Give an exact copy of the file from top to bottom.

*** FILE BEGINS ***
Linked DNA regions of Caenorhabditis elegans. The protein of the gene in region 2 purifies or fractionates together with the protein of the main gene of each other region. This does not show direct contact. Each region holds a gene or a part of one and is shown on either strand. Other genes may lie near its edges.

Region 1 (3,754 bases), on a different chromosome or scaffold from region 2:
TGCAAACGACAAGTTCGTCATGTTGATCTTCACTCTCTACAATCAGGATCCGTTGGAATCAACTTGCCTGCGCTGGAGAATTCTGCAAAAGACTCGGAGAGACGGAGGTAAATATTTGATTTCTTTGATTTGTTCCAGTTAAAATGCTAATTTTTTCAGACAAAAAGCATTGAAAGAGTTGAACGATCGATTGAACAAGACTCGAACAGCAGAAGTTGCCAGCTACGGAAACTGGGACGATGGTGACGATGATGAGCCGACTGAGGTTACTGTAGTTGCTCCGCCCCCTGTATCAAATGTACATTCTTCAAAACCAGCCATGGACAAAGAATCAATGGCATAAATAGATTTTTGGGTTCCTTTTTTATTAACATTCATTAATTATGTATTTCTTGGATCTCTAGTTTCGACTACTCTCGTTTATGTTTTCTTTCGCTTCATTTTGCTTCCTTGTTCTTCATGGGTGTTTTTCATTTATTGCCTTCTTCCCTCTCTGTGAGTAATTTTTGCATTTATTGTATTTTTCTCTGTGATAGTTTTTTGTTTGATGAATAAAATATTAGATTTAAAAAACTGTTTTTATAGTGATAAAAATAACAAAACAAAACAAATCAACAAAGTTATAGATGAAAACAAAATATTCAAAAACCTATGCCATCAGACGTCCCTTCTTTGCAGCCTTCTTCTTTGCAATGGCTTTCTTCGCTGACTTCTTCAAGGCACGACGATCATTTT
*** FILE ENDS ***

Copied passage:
Linked DNA regions of Caenorhabditis elegans. The protein of the gene in region 2 purifies or fractionates together with the protein of the main gene of each other region. This does not show direct contact. Each region holds a gene or a part of one and is shown on either strand. Other genes may lie near its edges.

Region 1 (3,754 bases), on a different chromosome or scaffold from region 2:
TGCAAACGACAAGTTCGTCATGTTGATCTTCACTCTCTACAATCAGGATCCGTTGGAATCAACTTGCCTGCGCTGGAGAATTCTGCAAAAGACTCGGAGAGACGGAGGTAAATATTTGATTTCTTTGATTTGTTCCAGTTAAAATGCTAATTTTTTCAGACAAAAAGCATTGAAAGAGTTGAACGATCGATTGAACAAGACTCGAACAGCAGAAGTTGCCAGCTACGGAAACTGGGACGATGGTGACGATGATGAGCCGACTGAGGTTACTGTAGTTGCTCCGCCCCCTGTATCAAATGTACATTCTTCAAAACCAGCCATGGACAAAGAATCAATGGCATAAATAGATTTTTGGGTTCCTTTTTTATTAACATTCATTAATTATGTATTTCTTGGATCTCTAGTTTCGACTACTCTCGTTTATGTTTTCTTTCGCTTCATTTTGCTTCCTTGTTCTTCATGGGTGTTTTTCATTTATTGCCTTCTTCCCTCTCTGTGAGTAATTTTTGCATTTATTGTATTTTTCTCTGTGATAGTTTTTTGTTTGATGAATAAAATATTAGATTTAAAAAACTGTTTTTATAGTGATAAAAATAACAAAACAAAACAAATCAACAAAGTTATAGATGAAAACAAAATATTCAAAAACCTATGCCATCAGACGTCCCTTCTTTGCAGCCTTCTTCTTTGCAATGGCTTTCTTCGCTGACTTCTTCAAGGCACGACGATCATTTT